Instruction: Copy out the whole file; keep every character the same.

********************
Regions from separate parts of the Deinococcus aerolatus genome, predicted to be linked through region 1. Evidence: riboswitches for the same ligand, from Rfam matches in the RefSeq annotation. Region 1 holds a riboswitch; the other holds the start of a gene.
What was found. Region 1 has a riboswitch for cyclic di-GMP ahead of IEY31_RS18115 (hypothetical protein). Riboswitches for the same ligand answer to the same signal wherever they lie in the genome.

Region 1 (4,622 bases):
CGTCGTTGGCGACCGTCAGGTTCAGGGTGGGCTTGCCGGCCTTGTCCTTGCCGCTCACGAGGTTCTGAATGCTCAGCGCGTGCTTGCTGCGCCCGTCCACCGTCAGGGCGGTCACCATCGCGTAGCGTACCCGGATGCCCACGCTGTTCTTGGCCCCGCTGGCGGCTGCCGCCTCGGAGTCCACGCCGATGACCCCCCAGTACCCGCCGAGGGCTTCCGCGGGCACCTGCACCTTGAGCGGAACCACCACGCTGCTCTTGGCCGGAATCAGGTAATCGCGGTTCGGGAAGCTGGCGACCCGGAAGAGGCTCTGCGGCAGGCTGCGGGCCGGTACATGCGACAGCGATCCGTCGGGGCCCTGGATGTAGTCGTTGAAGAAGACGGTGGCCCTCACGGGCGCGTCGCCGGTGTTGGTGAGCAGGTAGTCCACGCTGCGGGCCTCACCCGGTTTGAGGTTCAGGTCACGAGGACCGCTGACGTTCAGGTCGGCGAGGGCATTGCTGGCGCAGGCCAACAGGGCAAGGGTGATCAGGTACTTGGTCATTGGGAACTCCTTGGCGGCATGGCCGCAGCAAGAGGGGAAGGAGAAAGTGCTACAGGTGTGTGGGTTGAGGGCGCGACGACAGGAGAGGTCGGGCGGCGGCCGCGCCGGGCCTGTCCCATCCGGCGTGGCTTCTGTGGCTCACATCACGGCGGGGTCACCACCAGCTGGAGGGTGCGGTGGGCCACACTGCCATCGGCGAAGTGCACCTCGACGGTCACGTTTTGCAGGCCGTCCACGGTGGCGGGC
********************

Regions from separate parts of the Deinococcus aerolatus genome, predicted to be linked through region 1. Evidence: riboswitches for the same ligand, from Rfam matches in the RefSeq annotation. Region 1 holds a riboswitch; the other holds the start of a gene.
What was found. Region 1 has a riboswitch for cyclic di-GMP ahead of IEY31_RS18115 (hypothetical protein). Riboswitches for the same ligand answer to the same signal wherever they lie in the genome.

Region 1 (4,622 bases):
CGTCGTTGGCGACCGTCAGGTTCAGGGTGGGCTTGCCGGCCTTGTCCTTGCCGCTCACGAGGTTCTGAATGCTCAGCGCGTGCTTGCTGCGCCCGTCCACCGTCAGGGCGGTCACCATCGCGTAGCGTACCCGGATGCCCACGCTGTTCTTGGCCCCGCTGGCGGCTGCCGCCTCGGAGTCCACGCCGATGACCCCCCAGTACCCGCCGAGGGCTTCCGCGGGCACCTGCACCTTGAGCGGAACCACCACGCTGCTCTTGGCCGGAATCAGGTAATCGCGGTTCGGGAAGCTGGCGACCCGGAAGAGGCTCTGCGGCAGGCTGCGGGCCGGTACATGCGACAGCGATCCGTCGGGGCCCTGGATGTAGTCGTTGAAGAAGACGGTGGCCCTCACGGGCGCGTCGCCGGTGTTGGTGAGCAGGTAGTCCACGCTGCGGGCCTCACCCGGTTTGAGGTTCAGGTCACGAGGACCGCTGACGTTCAGGTCGGCGAGGGCATTGCTGGCGCAGGCCAACAGGGCAAGGGTGATCAGGTACTTGGTCATTGGGAACTCCTTGGCGGCATGGCCGCAGCAAGAGGGGAAGGAGAAAGTGCTACAGGTGTGTGGGTTGAGGGCGCGACGACAGGAGAGGTCGGGCGGCGGCCGCGCCGGGCCTGTCCCATCCGGCGTGGCTTCTGTGGCTCACATCACGGCGGGGTCACCACCAGCTGGAGGGTGCGGTGGGCCACACTGCCATCGGCGAAGTGCACCTCGACGGTCACGTTTTGCAGGCCGTCCACGGTGGCGGGC